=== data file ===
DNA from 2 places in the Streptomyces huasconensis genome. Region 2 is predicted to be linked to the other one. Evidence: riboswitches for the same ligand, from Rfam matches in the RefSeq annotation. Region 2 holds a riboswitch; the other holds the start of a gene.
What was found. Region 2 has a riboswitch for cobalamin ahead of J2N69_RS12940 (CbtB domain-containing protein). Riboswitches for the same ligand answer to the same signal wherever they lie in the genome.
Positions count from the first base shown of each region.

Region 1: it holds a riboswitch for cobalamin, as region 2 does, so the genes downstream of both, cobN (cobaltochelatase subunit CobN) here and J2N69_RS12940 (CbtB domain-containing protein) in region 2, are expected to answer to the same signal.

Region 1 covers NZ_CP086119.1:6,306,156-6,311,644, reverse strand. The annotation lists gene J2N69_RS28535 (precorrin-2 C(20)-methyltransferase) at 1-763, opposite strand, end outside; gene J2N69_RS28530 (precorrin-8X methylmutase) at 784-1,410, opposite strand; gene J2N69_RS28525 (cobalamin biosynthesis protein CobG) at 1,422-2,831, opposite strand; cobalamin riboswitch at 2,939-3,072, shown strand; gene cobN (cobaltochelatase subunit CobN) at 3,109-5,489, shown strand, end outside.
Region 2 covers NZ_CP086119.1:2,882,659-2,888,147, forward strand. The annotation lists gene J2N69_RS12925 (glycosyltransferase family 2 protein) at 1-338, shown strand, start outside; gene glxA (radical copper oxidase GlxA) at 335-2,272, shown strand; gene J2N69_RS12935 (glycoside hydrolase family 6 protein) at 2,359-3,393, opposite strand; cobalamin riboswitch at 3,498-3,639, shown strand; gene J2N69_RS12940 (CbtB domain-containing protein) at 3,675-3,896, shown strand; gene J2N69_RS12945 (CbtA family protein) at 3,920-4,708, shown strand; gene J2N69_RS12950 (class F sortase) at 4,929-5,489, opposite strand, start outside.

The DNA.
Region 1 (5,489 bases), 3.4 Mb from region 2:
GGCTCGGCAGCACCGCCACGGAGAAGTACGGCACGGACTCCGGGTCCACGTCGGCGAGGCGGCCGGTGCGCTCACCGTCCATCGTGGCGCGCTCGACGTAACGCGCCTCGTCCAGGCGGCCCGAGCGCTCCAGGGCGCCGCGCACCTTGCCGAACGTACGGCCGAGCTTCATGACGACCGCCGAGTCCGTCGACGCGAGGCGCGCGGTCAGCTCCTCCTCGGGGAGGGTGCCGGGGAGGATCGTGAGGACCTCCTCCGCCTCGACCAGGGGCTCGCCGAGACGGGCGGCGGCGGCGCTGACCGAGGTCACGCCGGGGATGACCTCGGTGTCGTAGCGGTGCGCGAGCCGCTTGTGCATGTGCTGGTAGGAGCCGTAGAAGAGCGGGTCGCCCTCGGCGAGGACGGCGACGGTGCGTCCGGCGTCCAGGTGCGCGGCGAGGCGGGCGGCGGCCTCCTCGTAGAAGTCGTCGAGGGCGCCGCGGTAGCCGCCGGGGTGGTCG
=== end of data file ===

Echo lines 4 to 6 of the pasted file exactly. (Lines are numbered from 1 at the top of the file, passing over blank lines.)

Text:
Region 1: it holds a riboswitch for cobalamin, as region 2 does, so the genes downstream of both, cobN (cobaltochelatase subunit CobN) here and J2N69_RS12940 (CbtB domain-containing protein) in region 2, are expected to answer to the same signal.

Region 1 covers NZ_CP086119.1:6,306,156-6,311,644, reverse strand. The annotation lists gene J2N69_RS28535 (precorrin-2 C(20)-methyltransferase) at 1-763, opposite strand, end outside; gene J2N69_RS28530 (precorrin-8X methylmutase) at 784-1,410, opposite strand; gene J2N69_RS28525 (cobalamin biosynthesis protein CobG) at 1,422-2,831, opposite strand; cobalamin riboswitch at 2,939-3,072, shown strand; gene cobN (cobaltochelatase subunit CobN) at 3,109-5,489, shown strand, end outside.
Region 2 covers NZ_CP086119.1:2,882,659-2,888,147, forward strand. The annotation lists gene J2N69_RS12925 (glycosyltransferase family 2 protein) at 1-338, shown strand, start outside; gene glxA (radical copper oxidase GlxA) at 335-2,272, shown strand; gene J2N69_RS12935 (glycoside hydrolase family 6 protein) at 2,359-3,393, opposite strand; cobalamin riboswitch at 3,498-3,639, shown strand; gene J2N69_RS12940 (CbtB domain-containing protein) at 3,675-3,896, shown strand; gene J2N69_RS12945 (CbtA family protein) at 3,920-4,708, shown strand; gene J2N69_RS12950 (class F sortase) at 4,929-5,489, opposite strand, start outside.